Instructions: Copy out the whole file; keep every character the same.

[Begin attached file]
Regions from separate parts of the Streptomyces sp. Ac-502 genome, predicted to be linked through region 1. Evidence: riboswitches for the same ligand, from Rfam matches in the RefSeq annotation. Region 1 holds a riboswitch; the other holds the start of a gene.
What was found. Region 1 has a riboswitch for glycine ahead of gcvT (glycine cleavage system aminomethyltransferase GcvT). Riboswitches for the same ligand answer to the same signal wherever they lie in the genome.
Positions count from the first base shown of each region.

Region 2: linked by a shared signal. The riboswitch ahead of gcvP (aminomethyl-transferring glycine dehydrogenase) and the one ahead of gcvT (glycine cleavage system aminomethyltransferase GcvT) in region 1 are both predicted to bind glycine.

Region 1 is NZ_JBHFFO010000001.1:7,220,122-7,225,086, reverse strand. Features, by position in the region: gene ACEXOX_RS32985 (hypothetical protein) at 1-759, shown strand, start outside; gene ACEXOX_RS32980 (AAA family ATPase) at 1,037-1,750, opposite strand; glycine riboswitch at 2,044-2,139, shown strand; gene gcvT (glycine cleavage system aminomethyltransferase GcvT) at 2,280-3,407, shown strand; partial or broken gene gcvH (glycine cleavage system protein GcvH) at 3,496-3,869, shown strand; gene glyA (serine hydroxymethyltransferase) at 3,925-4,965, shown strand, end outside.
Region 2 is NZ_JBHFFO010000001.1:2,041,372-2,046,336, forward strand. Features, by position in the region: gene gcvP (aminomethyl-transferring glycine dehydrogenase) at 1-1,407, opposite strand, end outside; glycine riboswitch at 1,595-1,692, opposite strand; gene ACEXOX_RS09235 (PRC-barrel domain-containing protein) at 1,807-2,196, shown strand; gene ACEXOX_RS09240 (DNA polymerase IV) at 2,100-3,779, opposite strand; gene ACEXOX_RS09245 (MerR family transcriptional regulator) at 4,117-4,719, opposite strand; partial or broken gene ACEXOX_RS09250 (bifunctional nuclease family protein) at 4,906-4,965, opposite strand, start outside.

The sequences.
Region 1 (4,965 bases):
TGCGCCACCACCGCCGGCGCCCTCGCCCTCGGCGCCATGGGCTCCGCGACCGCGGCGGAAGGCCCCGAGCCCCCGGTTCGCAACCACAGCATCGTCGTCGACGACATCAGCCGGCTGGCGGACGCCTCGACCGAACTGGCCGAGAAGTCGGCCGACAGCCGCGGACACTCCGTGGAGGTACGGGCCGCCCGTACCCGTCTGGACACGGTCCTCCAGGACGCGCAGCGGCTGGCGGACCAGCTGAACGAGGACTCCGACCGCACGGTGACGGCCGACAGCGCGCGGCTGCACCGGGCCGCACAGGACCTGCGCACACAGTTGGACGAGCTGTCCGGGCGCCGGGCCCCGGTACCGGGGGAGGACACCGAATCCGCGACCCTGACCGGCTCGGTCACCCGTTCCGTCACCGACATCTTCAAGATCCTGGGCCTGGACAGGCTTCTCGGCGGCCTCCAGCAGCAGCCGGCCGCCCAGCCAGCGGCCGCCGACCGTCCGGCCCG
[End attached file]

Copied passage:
Regions from separate parts of the Streptomyces sp. Ac-502 genome, predicted to be linked through region 1. Evidence: riboswitches for the same ligand, from Rfam matches in the RefSeq annotation. Region 1 holds a riboswitch; the other holds the start of a gene.
What was found. Region 1 has a riboswitch for glycine ahead of gcvT (glycine cleavage system aminomethyltransferase GcvT). Riboswitches for the same ligand answer to the same signal wherever they lie in the genome.
Positions count from the first base shown of each region.

Region 2: linked by a shared signal. The riboswitch ahead of gcvP (aminomethyl-transferring glycine dehydrogenase) and the one ahead of gcvT (glycine cleavage system aminomethyltransferase GcvT) in region 1 are both predicted to bind glycine.

Region 1 is NZ_JBHFFO010000001.1:7,220,122-7,225,086, reverse strand. Features, by position in the region: gene ACEXOX_RS32985 (hypothetical protein) at 1-759, shown strand, start outside; gene ACEXOX_RS32980 (AAA family ATPase) at 1,037-1,750, opposite strand; glycine riboswitch at 2,044-2,139, shown strand; gene gcvT (glycine cleavage system aminomethyltransferase GcvT) at 2,280-3,407, shown strand; partial or broken gene gcvH (glycine cleavage system protein GcvH) at 3,496-3,869, shown strand; gene glyA (serine hydroxymethyltransferase) at 3,925-4,965, shown strand, end outside.
Region 2 is NZ_JBHFFO010000001.1:2,041,372-2,046,336, forward strand. Features, by position in the region: gene gcvP (aminomethyl-transferring glycine dehydrogenase) at 1-1,407, opposite strand, end outside; glycine riboswitch at 1,595-1,692, opposite strand; gene ACEXOX_RS09235 (PRC-barrel domain-containing protein) at 1,807-2,196, shown strand; gene ACEXOX_RS09240 (DNA polymerase IV) at 2,100-3,779, opposite strand; gene ACEXOX_RS09245 (MerR family transcriptional regulator) at 4,117-4,719, opposite strand; partial or broken gene ACEXOX_RS09250 (bifunctional nuclease family protein) at 4,906-4,965, opposite strand, start outside.

The sequences.
Region 1 (4,965 bases):
TGCGCCACCACCGCCGGCGCCCTCGCCCTCGGCGCCATGGGCTCCGCGACCGCGGCGGAAGGCCCCGAGCCCCCGGTTCGCAACCACAGCATCGTCGTCGACGACATCAGCCGGCTGGCGGACGCCTCGACCGAACTGGCCGAGAAGTCGGCCGACAGCCGCGGACACTCCGTGGAGGTACGGGCCGCCCGTACCCGTCTGGACACGGTCCTCCAGGACGCGCAGCGGCTGGCGGACCAGCTGAACGAGGACTCCGACCGCACGGTGACGGCCGACAGCGCGCGGCTGCACCGGGCCGCACAGGACCTGCGCACACAGTTGGACGAGCTGTCCGGGCGCCGGGCCCCGGTACCGGGGGAGGACACCGAATCCGCGACCCTGACCGGCTCGGTCACCCGTTCCGTCACCGACATCTTCAAGATCCTGGGCCTGGACAGGCTTCTCGGCGGCCTCCAGCAGCAGCCGGCCGCCCAGCCAGCGGCCGCCGACCGTCCGGCCCG